God Loves Haiti by Dimitry Elias Léger

God Loves HaitiNew York. HarperCollins / Amistad. 2015. ISBN 9780062348135

In his debut novel, God Loves Haiti, Dimitry Elias Léger uses the 2010 earthquake in Haiti as the backdrop for a love triangle. A flaccid, fictionalized president—“the President”—and his much-younger, philandering wife—Natasha—are about to board a plane supplied by the United States government that will fly the newly wed couple to Florence to live lives of lavish, chosen exile. The latter’s lover, Alain, is locked in her closet in the National Palace and realizes he has been dumped.

After the thirty-five-second goudou-goudou, the three are separated and spend the rest of the novel on their own journeys of self-discovery. The president, once an impotent leader of the country, finds a capacity to lead in one of Haiti’s darkest hours. Natasha works to understand the connection between her highly collectible art and her legacy of being orphaned by parents who could not afford to care for her. Alain becomes part of a poor community working to emerge from the earthquake—even though he always lived in the rich Place Boyer unscathed by the disaster and where his parents wait and assume their only son is dead.

As the three trudge through the aftermath of the quake looking for each other, each finds a different relationship with God while attempting to understand Haiti’s propensity for disaster and its tenacity in recovering. Alain’s initial understanding that an earthquake just threw him from his car encapsulates Haiti’s relationship with catastrophe: “But there’s no history of earthquakes in Haiti. None whatsoever. His parents, grandparents, and great-grandparents never mentioned it. And picking apart the nation’s colorful, sorrowful, and thrilling history is all Haitians do. It’s a sport, the fucking national pastime.” Through their travels, the reader learns the backstory of the protagonists and how they have come to be in their position at the moment of the quake. The deft maneuvering among the three allows the reader to connect with each, and when they finally do find themselves in the same space—a church—the reader is satisfied with the novel’s climax.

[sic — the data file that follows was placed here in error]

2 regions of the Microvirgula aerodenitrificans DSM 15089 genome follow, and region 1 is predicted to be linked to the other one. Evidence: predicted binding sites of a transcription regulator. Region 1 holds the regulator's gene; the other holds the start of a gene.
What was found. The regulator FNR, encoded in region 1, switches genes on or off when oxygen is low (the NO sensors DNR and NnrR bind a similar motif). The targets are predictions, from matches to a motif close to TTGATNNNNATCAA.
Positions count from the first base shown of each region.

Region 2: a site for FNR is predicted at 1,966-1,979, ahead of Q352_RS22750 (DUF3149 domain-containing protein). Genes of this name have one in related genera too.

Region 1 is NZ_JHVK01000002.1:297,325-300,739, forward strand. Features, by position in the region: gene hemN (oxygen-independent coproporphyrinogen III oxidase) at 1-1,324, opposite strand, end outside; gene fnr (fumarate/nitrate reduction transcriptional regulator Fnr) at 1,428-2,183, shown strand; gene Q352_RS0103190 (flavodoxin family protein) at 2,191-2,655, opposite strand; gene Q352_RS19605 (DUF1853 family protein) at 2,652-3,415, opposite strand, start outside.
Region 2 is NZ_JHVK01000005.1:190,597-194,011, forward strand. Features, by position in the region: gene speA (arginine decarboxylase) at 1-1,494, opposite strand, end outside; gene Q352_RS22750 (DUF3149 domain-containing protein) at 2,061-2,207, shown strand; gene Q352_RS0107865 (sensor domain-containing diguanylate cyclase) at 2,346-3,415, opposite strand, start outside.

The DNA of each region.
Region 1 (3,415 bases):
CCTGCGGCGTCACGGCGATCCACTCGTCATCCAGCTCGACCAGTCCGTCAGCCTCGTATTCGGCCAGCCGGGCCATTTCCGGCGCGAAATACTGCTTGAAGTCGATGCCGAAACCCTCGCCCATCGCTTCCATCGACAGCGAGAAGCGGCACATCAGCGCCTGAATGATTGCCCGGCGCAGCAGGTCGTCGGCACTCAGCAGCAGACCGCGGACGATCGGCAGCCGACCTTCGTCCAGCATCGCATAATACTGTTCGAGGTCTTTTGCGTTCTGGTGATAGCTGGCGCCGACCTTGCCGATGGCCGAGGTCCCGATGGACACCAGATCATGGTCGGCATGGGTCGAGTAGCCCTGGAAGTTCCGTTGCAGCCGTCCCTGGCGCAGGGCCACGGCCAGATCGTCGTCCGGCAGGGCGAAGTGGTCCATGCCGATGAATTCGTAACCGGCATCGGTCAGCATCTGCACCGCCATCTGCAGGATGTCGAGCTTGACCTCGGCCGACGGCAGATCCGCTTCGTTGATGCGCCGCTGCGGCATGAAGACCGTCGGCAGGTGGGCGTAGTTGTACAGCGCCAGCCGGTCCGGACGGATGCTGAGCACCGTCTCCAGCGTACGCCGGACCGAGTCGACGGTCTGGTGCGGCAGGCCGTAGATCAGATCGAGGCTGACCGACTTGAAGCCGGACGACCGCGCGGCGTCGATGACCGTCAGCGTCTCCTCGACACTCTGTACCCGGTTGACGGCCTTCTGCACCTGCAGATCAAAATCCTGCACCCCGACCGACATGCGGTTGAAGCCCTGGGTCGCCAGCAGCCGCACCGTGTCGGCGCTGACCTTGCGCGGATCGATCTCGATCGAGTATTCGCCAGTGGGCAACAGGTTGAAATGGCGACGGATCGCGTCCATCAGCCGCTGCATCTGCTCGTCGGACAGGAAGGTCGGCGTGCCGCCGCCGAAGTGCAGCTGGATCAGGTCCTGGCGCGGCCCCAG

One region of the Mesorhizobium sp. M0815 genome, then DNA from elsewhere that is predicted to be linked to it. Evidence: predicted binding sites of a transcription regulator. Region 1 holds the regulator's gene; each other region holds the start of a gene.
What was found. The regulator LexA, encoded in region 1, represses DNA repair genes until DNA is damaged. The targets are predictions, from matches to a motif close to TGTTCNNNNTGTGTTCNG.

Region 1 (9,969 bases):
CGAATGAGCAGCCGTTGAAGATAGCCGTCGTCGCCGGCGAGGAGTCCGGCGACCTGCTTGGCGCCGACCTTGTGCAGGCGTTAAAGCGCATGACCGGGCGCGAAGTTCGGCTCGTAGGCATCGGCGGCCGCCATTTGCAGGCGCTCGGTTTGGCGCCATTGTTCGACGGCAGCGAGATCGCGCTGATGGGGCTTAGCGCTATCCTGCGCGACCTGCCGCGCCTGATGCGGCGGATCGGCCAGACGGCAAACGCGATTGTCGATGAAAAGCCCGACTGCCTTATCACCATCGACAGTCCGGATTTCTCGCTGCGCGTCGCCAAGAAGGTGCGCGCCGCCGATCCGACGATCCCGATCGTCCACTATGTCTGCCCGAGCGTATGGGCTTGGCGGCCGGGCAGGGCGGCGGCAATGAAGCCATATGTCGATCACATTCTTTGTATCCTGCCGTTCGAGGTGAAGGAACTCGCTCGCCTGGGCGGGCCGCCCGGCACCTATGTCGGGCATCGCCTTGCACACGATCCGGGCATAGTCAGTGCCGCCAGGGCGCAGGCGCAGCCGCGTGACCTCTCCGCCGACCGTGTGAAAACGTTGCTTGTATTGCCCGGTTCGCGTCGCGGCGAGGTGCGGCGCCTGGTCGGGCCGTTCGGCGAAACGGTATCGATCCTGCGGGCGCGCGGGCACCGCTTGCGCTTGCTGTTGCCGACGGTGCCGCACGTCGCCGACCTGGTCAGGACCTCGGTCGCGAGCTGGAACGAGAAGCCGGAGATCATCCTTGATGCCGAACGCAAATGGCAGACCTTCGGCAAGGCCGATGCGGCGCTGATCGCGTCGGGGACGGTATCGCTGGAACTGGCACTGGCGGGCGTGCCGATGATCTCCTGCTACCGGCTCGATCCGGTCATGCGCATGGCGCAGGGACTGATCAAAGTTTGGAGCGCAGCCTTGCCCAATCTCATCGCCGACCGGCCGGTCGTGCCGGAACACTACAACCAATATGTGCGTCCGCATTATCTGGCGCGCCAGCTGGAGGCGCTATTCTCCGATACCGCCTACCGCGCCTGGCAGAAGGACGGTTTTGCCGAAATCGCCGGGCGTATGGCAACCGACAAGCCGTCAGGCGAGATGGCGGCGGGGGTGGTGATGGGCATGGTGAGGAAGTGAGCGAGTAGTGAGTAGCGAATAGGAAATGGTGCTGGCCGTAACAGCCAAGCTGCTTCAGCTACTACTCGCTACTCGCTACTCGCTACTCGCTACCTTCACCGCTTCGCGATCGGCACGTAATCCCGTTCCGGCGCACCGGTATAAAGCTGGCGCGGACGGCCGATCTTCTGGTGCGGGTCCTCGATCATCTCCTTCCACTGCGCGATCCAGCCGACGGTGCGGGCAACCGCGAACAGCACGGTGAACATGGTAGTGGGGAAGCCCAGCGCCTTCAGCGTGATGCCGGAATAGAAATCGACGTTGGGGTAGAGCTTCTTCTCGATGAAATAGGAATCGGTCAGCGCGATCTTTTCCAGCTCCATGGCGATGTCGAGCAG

The title derives from of one of the many conversations throughout the novel in which a character questions God’s “choice” to batter Haiti with tragedy and disaster. A priest explains to Natasha, “The earthquake was the latest sign that God loves Haiti.” She is incredulous, but he explains: “The way we Haitians suffer misfortune, deprivation, and disproportionate foreign enmity is right in line with the fate of chosen peoples throughout history. Biblically speaking, anyway. God may love us too much, I’d say.” Such conversations lead the three to come to terms with the trauma they face and the despair that surrounds them in a novel that offers the reader a true-seeming fictionalization of the disaster that decimated Haiti’s capital.

Colleen Lutz Clemens
Kutztown University

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